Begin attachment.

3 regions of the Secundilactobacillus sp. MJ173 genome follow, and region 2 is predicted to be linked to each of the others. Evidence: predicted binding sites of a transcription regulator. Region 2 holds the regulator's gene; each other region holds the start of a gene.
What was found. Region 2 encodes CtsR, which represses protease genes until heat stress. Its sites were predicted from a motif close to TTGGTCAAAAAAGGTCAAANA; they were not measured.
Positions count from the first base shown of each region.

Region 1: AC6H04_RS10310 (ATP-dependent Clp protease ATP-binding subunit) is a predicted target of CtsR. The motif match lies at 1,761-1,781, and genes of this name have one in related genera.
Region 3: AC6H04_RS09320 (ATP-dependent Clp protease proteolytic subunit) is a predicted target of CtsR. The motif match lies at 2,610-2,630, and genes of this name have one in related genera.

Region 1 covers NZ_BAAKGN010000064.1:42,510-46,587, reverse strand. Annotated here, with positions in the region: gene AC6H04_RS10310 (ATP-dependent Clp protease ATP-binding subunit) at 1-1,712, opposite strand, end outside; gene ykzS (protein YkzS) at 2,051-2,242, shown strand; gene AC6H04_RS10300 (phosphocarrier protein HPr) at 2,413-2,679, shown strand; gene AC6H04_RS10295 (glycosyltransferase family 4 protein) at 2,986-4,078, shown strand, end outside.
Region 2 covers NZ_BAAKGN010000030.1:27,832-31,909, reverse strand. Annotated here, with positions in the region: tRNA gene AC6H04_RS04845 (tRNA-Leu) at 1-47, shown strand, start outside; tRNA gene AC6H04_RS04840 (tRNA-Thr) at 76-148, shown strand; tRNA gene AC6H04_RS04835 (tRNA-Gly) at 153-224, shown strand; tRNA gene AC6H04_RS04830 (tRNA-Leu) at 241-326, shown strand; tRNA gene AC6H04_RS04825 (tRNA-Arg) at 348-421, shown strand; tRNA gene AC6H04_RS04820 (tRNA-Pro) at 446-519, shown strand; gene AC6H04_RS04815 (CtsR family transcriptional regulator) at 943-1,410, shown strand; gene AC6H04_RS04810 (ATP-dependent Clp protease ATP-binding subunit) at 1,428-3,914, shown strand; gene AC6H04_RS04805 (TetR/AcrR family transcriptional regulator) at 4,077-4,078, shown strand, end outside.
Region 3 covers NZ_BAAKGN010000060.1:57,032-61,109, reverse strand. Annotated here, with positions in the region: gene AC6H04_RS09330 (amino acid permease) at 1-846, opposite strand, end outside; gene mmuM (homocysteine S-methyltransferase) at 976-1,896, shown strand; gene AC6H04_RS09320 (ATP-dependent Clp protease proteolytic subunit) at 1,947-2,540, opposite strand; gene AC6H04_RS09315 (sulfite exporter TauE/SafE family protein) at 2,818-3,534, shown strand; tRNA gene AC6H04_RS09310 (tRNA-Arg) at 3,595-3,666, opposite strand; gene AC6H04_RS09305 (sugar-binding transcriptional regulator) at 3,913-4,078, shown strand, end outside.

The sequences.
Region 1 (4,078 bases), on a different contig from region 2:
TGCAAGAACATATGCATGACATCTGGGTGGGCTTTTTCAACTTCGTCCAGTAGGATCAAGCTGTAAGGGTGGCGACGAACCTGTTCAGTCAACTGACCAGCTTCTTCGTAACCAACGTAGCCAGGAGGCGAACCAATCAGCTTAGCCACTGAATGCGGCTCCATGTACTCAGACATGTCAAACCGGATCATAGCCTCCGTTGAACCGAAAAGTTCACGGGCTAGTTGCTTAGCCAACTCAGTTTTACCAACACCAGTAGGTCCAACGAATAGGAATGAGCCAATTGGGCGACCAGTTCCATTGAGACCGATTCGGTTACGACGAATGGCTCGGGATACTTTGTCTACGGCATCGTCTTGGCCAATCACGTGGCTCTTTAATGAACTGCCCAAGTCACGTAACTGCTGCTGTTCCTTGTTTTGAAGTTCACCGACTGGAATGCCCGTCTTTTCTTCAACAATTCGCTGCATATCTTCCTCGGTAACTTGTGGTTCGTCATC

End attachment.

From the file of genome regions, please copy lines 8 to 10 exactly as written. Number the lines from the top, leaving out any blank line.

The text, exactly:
Region 3 covers NZ_BAAKGN010000060.1:57,032-61,109, reverse strand. Annotated here, with positions in the region: gene AC6H04_RS09330 (amino acid permease) at 1-846, opposite strand, end outside; gene mmuM (homocysteine S-methyltransferase) at 976-1,896, shown strand; gene AC6H04_RS09320 (ATP-dependent Clp protease proteolytic subunit) at 1,947-2,540, opposite strand; gene AC6H04_RS09315 (sulfite exporter TauE/SafE family protein) at 2,818-3,534, shown strand; tRNA gene AC6H04_RS09310 (tRNA-Arg) at 3,595-3,666, opposite strand; gene AC6H04_RS09305 (sugar-binding transcriptional regulator) at 3,913-4,078, shown strand, end outside.

The sequences.
Region 1 (4,078 bases), on a different contig from region 2: